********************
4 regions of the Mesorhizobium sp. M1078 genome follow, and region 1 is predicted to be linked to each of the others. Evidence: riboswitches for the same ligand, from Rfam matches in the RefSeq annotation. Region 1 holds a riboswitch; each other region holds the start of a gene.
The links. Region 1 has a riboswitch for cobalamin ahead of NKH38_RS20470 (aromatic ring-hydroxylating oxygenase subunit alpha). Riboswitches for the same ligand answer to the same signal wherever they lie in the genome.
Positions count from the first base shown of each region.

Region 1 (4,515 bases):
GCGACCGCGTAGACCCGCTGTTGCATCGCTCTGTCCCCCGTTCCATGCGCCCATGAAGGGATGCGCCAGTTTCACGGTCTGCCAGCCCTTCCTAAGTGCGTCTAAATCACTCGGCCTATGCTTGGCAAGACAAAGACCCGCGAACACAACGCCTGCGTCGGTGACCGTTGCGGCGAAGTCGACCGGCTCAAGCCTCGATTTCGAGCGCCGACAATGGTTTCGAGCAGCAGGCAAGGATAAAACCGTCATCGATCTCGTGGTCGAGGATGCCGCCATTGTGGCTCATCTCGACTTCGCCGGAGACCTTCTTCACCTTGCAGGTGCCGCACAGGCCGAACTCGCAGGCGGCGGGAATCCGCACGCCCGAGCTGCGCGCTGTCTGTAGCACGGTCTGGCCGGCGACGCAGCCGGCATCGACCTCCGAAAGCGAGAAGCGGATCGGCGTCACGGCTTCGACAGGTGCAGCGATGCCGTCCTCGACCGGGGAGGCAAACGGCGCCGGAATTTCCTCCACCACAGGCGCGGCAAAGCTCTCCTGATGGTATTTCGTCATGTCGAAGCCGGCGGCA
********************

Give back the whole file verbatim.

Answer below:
4 regions of the Mesorhizobium sp. M1078 genome follow, and region 1 is predicted to be linked to each of the others. Evidence: riboswitches for the same ligand, from Rfam matches in the RefSeq annotation. Region 1 holds a riboswitch; each other region holds the start of a gene.
The links. Region 1 has a riboswitch for cobalamin ahead of NKH38_RS20470 (aromatic ring-hydroxylating oxygenase subunit alpha). Riboswitches for the same ligand answer to the same signal wherever they lie in the genome.
Positions count from the first base shown of each region.

Region 1 (4,515 bases):
GCGACCGCGTAGACCCGCTGTTGCATCGCTCTGTCCCCCGTTCCATGCGCCCATGAAGGGATGCGCCAGTTTCACGGTCTGCCAGCCCTTCCTAAGTGCGTCTAAATCACTCGGCCTATGCTTGGCAAGACAAAGACCCGCGAACACAACGCCTGCGTCGGTGACCGTTGCGGCGAAGTCGACCGGCTCAAGCCTCGATTTCGAGCGCCGACAATGGTTTCGAGCAGCAGGCAAGGATAAAACCGTCATCGATCTCGTGGTCGAGGATGCCGCCATTGTGGCTCATCTCGACTTCGCCGGAGACCTTCTTCACCTTGCAGGTGCCGCACAGGCCGAACTCGCAGGCGGCGGGAATCCGCACGCCCGAGCTGCGCGCTGTCTGTAGCACGGTCTGGCCGGCGACGCAGCCGGCATCGACCTCCGAAAGCGAGAAGCGGATCGGCGTCACGGCTTCGACAGGTGCAGCGATGCCGTCCTCGACCGGGGAGGCAAACGGCGCCGGAATTTCCTCCACCACAGGCGCGGCAAAGCTCTCCTGATGGTATTTCGTCATGTCGAAGCCGGCGGCA